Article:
A satellite image of 2017’s Hurricane Harvey as it approached Texas. Photo credit: European Space Agency, via Wikimedia Commons

A study last week predicts that massive, often-devastating “hundred-year storms” may occur three times as often and be 20% more severe in the U.S. due to climate change.

The researchers, in a paper published in the American Geophysical Union journal Earth’s Future, found that if greenhouse gas emissions continue to increase at a rapid rate, the continental U.S. would likely see such mega-storms every 33 years.

The occurrence of historic rainfall events, like the ones that caused Hurricane Harvey in 2017 and California’s Great Flood of 1862, are likely to increase faster than lower-magnitude events, which already happen about every decade, according to UCLA climate scientist Daniel Swain.

Swain also serves as a fellow with the global organization The Nature Conservancy.

“The five-year flood, the 10-year flood – those aren’t the ones that cause huge amounts of damage and societal disruption,” he said. “That comes when you get 50- or 100-year floods, the low-probability, but high-consequence kinds of events.”

The researchers found that some areas, particularly the West Coast and the hurricane-prone Southeast, will likely see larger relative increases than other areas of the U.S.

The team’s combination of climate, water physics and population models predict that if extreme precipitation alone increases, an additional 12 million people would be at risk from destruction caused by catastrophic flooding.

When researchers combined projections on climate change with those for population growth, they found the number of people at risk of hundred-year floods could be about 50 million in the continental U.S.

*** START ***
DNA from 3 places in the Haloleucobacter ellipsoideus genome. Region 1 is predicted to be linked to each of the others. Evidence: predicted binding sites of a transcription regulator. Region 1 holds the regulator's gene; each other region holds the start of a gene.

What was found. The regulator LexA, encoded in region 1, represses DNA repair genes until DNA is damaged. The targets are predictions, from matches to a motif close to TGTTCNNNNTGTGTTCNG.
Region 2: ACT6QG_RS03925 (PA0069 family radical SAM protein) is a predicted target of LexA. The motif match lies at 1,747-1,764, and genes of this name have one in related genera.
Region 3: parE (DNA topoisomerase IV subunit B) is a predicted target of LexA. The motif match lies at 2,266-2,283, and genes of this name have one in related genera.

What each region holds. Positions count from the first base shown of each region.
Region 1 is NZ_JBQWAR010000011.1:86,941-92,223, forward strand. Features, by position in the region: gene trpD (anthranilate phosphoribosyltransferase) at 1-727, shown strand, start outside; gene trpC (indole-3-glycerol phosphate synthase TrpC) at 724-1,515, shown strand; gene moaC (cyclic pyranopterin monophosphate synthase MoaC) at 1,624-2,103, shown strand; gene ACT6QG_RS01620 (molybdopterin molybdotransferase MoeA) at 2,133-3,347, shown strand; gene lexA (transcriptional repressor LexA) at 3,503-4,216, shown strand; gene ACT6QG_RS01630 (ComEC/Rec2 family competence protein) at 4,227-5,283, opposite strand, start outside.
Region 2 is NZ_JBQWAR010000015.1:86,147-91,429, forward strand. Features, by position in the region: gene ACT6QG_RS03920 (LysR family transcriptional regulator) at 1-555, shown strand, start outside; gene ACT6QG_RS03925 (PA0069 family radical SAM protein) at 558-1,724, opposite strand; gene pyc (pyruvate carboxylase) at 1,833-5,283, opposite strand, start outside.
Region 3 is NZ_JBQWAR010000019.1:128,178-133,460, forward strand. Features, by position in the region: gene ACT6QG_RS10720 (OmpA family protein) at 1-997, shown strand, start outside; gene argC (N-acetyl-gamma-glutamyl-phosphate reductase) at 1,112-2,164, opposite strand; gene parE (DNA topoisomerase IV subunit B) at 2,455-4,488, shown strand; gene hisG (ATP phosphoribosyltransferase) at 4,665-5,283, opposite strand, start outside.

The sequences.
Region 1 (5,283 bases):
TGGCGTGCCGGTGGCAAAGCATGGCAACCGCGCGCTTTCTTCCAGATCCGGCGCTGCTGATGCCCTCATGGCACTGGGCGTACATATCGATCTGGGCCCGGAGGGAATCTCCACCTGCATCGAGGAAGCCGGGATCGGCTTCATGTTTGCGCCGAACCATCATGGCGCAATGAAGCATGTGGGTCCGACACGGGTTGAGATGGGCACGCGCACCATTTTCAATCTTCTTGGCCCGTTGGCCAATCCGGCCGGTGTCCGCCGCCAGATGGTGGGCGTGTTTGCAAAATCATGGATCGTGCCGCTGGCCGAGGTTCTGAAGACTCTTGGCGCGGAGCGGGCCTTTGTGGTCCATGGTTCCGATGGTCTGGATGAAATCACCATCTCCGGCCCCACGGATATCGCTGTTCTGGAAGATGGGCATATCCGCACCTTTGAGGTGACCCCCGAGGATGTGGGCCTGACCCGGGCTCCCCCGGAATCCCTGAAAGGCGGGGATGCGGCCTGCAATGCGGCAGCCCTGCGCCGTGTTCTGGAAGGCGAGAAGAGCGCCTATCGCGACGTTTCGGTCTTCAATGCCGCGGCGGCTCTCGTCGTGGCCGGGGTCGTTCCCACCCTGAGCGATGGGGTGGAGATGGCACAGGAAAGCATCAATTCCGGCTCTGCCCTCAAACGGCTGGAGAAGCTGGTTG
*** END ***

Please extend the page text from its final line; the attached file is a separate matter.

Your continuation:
The factors even could create changes in areas that are currently sparsely populated and outside of flood zones. With climate change and population growth, those areas will likely have higher population density and leaving them vulnerable to flooding.

UCLA researchers used models not just for predictions, but also to glean information from the past. That increased the amount of data by 40 times what was available the historical record alone, which is limited, according to UCLA.

“We don’t just have one 100-year event we can pull from the historical record. We have lots of really severe, rare events we can pull out to give us a better sense of how they’re likely to change,” said Swain.

People in the continental U.S. should expect a significant increase in flooding over the next 30 years, even if global warming is moderate.

A temperature increase of about 2.7 to 4.5 degrees Fahrenheit globally would expose over 30 million additional people to a 100-year flood within the next 30 years, the researchers projected.

Global temperatures have already increased over two degrees Fahrenheit, and UCLA researchers say the term “100-year flood’ is “fast becoming outdated.”

The changes in precipitation that the researchers predict have already begun, according to James Done, co-author of the paper and a climate scientist at the National Center for Atmospheric Research.

He said the nation’s infrastructure – including flood control channels – is not designed for the scenarios researchers say are likely to occur.

– City News Service

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